Wytch Hazel are a band with an unashamedly retro sound.
Their connection with the New Wave of British Heavy Metal goes beyond having a name that includes the word “Wytch”; vocalist and guitarist Colin Hendra has also done a stint with a recent incarnation of NWOBHM stalwarts Angelwitch.
On Prelude, Wytch Hazel’s sound reaches deep into to 70s with the folk-rock vibes of Jethro Tull and the twin-guitar harmonies of Wishbone Ash, as well as a foot in the camp of the more melodic end of NWOBHM. The feel is reminiscent in places of Praying Mantis and Demon, although in complete contrast to the latter’s dark lyrical themes we have medieval tales of kings, battles and heroism (with a bit of Christian spirituality for good measure).
While it draws musical motifs from sources as varied as sacred church music and medieval French song structures, as well as Iron Maiden-style galloping triplets, it keeps entirely to classic rock instrumentation. So there are no cod-medieval affections like crumhorns, but there are plenty of vintage valve amps. The production by Purson’s Ed Turner certainly gives the guitars an authentic 70s feel, and the emphasis is always on songwriting with the soloing tastefully restrained.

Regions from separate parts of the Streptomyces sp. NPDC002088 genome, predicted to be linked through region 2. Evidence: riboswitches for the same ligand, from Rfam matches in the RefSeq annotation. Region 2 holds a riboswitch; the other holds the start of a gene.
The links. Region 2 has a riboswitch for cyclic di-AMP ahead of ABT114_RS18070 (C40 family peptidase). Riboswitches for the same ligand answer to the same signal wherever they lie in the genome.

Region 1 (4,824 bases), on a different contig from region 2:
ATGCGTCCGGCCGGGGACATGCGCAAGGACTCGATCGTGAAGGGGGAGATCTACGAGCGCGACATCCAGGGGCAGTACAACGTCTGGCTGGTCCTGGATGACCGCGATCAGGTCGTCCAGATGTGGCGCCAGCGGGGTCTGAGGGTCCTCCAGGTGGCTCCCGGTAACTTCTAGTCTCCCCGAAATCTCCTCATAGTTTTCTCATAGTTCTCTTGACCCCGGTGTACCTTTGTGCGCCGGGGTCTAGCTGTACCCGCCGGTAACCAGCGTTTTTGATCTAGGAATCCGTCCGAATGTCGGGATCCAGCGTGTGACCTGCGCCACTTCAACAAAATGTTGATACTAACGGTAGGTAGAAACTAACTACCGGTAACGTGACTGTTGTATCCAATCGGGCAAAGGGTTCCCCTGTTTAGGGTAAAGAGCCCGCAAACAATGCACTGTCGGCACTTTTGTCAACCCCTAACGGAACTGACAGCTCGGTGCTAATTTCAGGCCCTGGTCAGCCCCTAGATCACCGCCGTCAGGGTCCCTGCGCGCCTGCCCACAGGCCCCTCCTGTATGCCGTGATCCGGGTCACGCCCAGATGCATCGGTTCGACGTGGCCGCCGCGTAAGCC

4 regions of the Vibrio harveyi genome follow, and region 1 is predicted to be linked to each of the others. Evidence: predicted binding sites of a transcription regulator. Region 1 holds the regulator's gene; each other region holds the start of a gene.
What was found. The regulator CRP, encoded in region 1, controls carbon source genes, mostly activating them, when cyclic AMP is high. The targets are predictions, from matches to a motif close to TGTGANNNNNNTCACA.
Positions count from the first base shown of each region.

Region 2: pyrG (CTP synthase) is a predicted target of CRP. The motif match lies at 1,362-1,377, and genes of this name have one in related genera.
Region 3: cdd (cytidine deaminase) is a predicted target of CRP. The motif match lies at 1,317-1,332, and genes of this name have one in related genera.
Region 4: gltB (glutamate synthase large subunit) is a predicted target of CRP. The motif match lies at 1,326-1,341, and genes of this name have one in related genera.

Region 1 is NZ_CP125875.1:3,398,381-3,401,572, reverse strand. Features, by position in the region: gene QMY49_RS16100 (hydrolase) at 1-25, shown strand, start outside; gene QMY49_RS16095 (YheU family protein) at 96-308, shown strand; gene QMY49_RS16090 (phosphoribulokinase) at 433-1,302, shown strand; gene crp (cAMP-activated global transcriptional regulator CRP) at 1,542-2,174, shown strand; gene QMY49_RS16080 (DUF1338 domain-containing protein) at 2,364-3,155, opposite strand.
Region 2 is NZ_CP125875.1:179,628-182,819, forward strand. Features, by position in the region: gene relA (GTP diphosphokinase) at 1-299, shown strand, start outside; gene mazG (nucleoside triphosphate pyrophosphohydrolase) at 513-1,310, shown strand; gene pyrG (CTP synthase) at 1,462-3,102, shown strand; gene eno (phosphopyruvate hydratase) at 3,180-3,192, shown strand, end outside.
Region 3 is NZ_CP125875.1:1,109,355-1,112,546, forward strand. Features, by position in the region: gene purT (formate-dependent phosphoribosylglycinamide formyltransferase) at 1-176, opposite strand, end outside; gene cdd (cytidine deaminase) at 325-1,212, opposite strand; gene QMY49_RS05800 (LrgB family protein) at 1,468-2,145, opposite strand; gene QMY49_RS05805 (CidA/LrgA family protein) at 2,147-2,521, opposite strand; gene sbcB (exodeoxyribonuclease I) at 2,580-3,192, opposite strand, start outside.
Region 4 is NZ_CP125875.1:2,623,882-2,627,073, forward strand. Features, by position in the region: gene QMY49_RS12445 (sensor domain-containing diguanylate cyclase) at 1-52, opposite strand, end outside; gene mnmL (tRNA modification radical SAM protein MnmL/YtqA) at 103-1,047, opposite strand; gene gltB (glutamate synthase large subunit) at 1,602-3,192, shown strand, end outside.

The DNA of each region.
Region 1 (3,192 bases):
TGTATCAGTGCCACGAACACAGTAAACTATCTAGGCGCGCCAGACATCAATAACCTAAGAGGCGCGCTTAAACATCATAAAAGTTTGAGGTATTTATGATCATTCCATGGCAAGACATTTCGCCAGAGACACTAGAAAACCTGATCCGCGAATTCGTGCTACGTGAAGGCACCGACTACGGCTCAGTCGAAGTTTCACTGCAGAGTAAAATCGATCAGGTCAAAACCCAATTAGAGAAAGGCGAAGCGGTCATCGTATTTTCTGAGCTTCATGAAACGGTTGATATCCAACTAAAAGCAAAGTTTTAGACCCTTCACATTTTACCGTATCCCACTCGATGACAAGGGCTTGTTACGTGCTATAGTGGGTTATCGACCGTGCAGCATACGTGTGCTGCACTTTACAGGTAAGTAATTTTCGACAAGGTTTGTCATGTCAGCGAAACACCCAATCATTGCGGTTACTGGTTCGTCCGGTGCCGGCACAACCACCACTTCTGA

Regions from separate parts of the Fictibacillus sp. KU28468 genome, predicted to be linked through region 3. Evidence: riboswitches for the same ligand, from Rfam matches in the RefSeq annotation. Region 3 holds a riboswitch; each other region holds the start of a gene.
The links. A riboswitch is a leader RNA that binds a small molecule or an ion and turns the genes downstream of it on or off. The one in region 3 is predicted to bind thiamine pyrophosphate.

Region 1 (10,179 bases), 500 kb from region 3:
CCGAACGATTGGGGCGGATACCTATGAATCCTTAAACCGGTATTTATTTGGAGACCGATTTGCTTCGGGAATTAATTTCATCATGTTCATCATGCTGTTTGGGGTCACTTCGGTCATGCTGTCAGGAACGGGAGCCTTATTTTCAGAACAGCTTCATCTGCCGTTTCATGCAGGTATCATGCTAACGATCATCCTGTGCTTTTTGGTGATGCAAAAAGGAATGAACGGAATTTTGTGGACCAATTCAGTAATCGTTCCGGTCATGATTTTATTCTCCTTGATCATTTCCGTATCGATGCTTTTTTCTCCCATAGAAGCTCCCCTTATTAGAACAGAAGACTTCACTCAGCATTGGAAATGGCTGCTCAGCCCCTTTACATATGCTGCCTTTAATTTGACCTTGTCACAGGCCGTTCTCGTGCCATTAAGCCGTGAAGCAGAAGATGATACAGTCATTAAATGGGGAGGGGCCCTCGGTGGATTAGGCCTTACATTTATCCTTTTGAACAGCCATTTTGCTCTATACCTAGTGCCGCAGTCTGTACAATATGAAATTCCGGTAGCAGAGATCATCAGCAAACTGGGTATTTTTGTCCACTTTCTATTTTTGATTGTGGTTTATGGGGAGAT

The opening hard rocker “Freedom Battle” sets the theme musically and lyrically, with its rollicking twin guitar riff and spiralling solo, and songs like “Mighty King” and “More Than Conquerors” follow a similar vein. There’s a change of pace with the stately “Psalm”. With its semi-acoustic verse and evocative solo it could easily be a lost track from Wishbone Ash’s Argus. The album ends in anthemic NWOBHM territory with “Wytch Hazel” and “We Will Be Strong”.
There are quite a few bands delving the rich seam of early 70s rock at the moment. Some sources, like early Black Sabbath, are now getting pretty much mined-out. But by evoking the spirit of Wishbone Ash and Jethro Tull, Wytch Hazel have found a rich but largely untapped vein. This is no derivative comfort-zone pastiche; the band have succeeded in making a record that’s far more than the sum of its influences.